Autumn is one of my favourite times of year. There is such an abundance of fruit in the garden and allotments and this time and I often find myself on the receiving end of home grown fruit from client’s gardens as they have almost too much to consume themselves! I thought that I’d share some easy recipes to help you use up all that lovely fruit. The apple crumble recipe was given to me by a lovely client who supplied both the apples and an incredibly simple recipe that even I managed to get great results from! The recipes for the plums and cranberries were taken from The Kitchen Garden Cookbook by Carina Contini and Delia’s Christmas Easy Magazine, 2003 and Delia’s Happy Christmas respectively . I like the fact the recipes are all straightforward, so even the most reluctant cook should have some fun and great results as well!
100g self – raising flour,
Doves Farm stuff has a nice flavour with no funny aftertaste which you can get with ‘cheap’ flour
50g margarine ( butter also works)
50g sugar – castor or everyday sugar
1. Mix the flour and margarine together until it resembles breadcrumbs, through in the sugar and give it a mix about.
2. Spread evenly onto fruit which has already been stewed and sweetened to taste.
3. Stuff in the oven at 180 degrees(ish) for 20-25 minutes. I find that if the oven has been on prior to that for roasting something else then 20 minutes is fine.
Pan-fried plums and parsnips
A flavoursome side to accompany a roast, especially poultry.
Kitchen Garden Cookbook by Carina Contini (Frances Lincoln)
3 firm parsnips
Salt to taste
25g unsalted butter
2 tbsp extra virgin olive oil
8 firm plums, halved and stoned
2 sprigs of lemon thyme
A large handful of watercress leaves
1. Peel, trim and cut the parsnips into cubes the same size as the plum halves. Blanch the parsnips by plunging them in boiling salted water for a few minutes until tender but not overcooked. Drain well and set aside.
2. Melt the butter and oil in a large frying pan. When they start to bubble, add the plums. Cook for about 5 minutes until they start to soften. Add the blanched parsnips and the lemon thyme. Just before serving, add the watercress and heat through.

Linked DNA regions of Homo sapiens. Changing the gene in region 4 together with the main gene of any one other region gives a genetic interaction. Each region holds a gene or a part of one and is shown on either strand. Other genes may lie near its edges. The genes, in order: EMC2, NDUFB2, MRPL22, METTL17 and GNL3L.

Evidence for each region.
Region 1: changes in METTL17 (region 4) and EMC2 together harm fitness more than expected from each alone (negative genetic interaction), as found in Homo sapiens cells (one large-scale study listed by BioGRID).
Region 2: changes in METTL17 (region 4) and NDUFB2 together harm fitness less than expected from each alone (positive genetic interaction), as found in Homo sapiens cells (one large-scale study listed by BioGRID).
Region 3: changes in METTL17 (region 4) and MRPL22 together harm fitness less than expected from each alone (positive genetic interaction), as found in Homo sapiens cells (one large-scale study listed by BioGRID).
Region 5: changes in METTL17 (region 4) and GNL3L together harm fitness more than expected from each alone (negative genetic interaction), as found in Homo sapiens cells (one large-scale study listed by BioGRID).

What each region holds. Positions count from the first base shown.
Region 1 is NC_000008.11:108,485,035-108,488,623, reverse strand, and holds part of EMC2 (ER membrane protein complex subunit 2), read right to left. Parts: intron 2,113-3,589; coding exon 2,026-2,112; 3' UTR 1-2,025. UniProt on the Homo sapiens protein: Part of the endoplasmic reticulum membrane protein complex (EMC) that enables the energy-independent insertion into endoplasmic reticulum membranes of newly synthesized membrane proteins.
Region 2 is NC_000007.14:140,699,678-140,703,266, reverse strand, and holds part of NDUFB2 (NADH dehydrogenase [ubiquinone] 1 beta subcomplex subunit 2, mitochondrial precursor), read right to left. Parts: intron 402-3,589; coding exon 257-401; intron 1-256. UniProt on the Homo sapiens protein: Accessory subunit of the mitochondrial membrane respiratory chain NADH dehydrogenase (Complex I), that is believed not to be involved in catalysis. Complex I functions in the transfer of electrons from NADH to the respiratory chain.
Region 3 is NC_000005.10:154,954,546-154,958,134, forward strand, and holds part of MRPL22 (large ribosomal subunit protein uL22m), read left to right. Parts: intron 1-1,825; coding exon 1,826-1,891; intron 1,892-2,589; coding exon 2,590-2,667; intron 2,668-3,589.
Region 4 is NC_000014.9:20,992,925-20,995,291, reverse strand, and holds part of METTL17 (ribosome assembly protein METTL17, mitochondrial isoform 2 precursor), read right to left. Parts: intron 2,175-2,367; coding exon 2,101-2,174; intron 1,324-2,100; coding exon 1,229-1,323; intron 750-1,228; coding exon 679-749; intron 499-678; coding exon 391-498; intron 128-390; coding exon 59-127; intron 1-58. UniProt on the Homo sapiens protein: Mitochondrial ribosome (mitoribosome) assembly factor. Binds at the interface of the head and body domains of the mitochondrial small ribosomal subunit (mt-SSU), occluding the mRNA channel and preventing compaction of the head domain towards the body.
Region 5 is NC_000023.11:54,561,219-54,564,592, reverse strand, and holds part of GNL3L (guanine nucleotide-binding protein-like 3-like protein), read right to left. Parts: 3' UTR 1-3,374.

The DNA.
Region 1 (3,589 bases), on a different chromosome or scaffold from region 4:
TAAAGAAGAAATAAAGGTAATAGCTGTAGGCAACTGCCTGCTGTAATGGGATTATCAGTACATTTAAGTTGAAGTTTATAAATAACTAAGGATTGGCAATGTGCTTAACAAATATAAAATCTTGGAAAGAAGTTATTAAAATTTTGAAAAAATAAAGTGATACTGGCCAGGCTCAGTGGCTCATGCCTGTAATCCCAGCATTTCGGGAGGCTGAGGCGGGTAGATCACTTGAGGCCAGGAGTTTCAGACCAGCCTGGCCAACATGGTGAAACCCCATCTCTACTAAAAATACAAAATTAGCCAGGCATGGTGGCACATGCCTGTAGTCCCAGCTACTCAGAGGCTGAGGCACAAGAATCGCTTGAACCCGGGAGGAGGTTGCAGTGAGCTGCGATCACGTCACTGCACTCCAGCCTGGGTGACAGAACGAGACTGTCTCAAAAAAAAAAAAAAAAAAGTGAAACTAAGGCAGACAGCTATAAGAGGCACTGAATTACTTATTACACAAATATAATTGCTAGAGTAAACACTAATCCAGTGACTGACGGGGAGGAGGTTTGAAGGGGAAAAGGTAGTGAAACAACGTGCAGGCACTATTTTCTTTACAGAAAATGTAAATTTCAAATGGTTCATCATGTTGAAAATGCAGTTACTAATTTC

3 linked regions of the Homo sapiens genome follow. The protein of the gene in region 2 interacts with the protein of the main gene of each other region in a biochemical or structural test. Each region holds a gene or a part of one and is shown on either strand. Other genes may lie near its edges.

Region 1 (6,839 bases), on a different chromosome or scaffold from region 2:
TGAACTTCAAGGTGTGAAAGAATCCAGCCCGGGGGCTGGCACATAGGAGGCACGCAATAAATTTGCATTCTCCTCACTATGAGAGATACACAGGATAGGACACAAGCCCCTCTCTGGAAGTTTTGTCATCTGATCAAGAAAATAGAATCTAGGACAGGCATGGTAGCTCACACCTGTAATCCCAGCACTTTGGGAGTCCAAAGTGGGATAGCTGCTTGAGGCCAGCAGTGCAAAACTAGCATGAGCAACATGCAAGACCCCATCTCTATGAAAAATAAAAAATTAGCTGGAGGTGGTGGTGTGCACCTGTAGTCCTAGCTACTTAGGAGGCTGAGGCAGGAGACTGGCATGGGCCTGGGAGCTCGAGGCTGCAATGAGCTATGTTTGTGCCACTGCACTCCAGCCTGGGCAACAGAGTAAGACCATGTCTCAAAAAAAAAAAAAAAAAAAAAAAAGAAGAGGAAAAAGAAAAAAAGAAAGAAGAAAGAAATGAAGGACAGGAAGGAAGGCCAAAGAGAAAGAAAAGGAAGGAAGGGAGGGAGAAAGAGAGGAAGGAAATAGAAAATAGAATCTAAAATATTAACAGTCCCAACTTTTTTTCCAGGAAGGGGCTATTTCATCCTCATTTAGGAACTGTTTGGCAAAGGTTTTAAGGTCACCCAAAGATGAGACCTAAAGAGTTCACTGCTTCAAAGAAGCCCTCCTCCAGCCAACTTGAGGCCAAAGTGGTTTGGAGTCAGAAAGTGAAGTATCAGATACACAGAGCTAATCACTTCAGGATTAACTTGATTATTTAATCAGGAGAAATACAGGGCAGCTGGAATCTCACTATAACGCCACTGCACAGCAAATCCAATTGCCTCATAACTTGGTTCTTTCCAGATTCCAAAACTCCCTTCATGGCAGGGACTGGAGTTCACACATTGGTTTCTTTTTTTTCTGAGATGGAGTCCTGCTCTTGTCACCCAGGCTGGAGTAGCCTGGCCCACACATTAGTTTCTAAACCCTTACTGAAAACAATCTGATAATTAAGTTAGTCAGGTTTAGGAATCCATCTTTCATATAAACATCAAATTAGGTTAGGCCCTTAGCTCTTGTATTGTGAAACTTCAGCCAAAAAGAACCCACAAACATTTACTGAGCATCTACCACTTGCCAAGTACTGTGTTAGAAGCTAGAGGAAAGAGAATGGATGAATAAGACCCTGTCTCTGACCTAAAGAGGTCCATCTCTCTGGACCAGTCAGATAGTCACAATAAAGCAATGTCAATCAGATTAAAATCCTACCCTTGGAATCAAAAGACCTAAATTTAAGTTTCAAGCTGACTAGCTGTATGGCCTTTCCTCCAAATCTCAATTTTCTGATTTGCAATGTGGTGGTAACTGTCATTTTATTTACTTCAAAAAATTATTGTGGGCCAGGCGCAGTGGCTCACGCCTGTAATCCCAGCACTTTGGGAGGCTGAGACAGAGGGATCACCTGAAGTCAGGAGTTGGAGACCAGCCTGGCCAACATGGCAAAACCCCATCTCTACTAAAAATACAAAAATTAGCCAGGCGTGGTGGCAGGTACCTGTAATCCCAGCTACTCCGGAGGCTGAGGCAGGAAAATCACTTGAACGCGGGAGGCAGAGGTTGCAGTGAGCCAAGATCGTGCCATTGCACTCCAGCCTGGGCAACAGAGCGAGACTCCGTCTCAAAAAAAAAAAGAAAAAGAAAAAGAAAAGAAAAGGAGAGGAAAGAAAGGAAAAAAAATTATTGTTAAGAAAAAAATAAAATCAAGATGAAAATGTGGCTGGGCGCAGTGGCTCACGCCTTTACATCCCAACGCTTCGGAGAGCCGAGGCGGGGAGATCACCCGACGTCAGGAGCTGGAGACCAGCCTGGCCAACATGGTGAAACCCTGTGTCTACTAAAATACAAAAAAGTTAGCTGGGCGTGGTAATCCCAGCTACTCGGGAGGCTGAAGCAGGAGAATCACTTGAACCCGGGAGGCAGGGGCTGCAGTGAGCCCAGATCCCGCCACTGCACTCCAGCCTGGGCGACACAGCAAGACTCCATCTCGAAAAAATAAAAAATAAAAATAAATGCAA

Spiced Cranberry Chutney – Delia Smith
This, as you would expect, is a lovely, bright, Christmassy colour, and it’s excellent served with cold cuts, as well as sharp, assertive cheeses. Keep in a cool dark place for a month before eating.
Makes 2 x 1 lb (350 ml) capacity jars
2 Cinnamon sticks
1 teaspoon of ground cloves
1 lb (450g) Cranberries
2 tablespoons freshly grated root ginger
1 medium red onion, chopped
12 oz (350g) of Demerara sugar grated zest and juice of 2 oranges
15 fl oz (425ml) good quality red wine vinegar
1 teaspoon sea salt
15 fl oz (425 ml) good quality red wine vinegar
1 teaspoon sea salt
1. All you do here is place all the ingredients in a wide, shallow pan. bring everything up to simmering point and stir well, ignoring the scum that rises to the surface – it will soon disappear.
2. Now, keeping the heat at a gentle simmer, let the chutney bubble and reduce for about 45 minutes, or until you can draw a wooden spoon across the surface and leave a trail that doesn’t fill up with vinegar. Don’t forget it will thicken as it cools, so don’t let it get too thick.
3.Towards the end of the cooking time, sterilise the jars (see note below), then fill them with the hot chutney (you can discard the cinnamon now).
4. Cover with waxed discs, seal with the lids and label when cold.
NOTE: To sterilise jars, wash the jars and lids in warm soapy water, rinse well, then dry thoroughly with a clean tea cloth, place them on a baking tray and pop into a medium oven, gas mark 4, 350°F, 180°C, for 5 minutes.